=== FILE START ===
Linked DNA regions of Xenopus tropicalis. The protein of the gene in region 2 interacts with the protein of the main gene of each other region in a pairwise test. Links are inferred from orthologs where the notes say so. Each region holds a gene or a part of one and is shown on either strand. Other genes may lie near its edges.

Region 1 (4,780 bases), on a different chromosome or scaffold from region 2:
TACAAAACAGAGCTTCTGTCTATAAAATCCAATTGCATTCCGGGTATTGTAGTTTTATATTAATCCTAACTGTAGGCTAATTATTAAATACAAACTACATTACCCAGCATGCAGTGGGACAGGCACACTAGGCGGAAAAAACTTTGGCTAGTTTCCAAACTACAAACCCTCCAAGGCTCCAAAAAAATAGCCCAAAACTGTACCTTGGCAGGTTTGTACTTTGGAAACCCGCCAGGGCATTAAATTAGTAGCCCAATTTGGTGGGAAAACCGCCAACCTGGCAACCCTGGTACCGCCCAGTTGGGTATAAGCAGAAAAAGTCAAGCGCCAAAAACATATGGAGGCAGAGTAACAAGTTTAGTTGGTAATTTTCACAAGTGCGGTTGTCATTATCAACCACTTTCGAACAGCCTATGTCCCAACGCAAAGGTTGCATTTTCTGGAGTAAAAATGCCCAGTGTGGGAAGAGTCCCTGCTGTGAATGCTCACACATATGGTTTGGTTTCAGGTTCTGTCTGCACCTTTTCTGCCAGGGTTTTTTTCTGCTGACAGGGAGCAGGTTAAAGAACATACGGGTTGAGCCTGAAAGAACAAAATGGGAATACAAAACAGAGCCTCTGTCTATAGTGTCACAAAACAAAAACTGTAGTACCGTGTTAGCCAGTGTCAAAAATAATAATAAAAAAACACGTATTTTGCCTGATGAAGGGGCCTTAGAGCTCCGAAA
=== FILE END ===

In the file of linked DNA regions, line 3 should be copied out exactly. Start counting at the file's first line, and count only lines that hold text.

TACAAAACAGAGCTTCTGTCTATAAAATCCAATTGCATTCCGGGTATTGTAGTTTTATATTAATCCTAACTGTAGGCTAATTATTAAATACAAACTACATTACCCAGCATGCAGTGGGACAGGCACACTAGGCGGAAAAAACTTTGGCTAGTTTCCAAACTACAAACCCTCCAAGGCTCCAAAAAAATAGCCCAAAACTGTACCTTGGCAGGTTTGTACTTTGGAAACCCGCCAGGGCATTAAATTAGTAGCCCAATTTGGTGGGAAAACCGCCAACCTGGCAACCCTGGTACCGCCCAGTTGGGTATAAGCAGAAAAAGTCAAGCGCCAAAAACATATGGAGGCAGAGTAACAAGTTTAGTTGGTAATTTTCACAAGTGCGGTTGTCATTATCAACCACTTTCGAACAGCCTATGTCCCAACGCAAAGGTTGCATTTTCTGGAGTAAAAATGCCCAGTGTGGGAAGAGTCCCTGCTGTGAATGCTCACACATATGGTTTGGTTTCAGGTTCTGTCTGCACCTTTTCTGCCAGGGTTTTTTTCTGCTGACAGGGAGCAGGTTAAAGAACATACGGGTTGAGCCTGAAAGAACAAAATGGGAATACAAAACAGAGCCTCTGTCTATAGTGTCACAAAACAAAAACTGTAGTACCGTGTTAGCCAGTGTCAAAAATAATAATAAAAAAACACGTATTTTGCCTGATGAAGGGGCCTTAGAGCTCCGAAA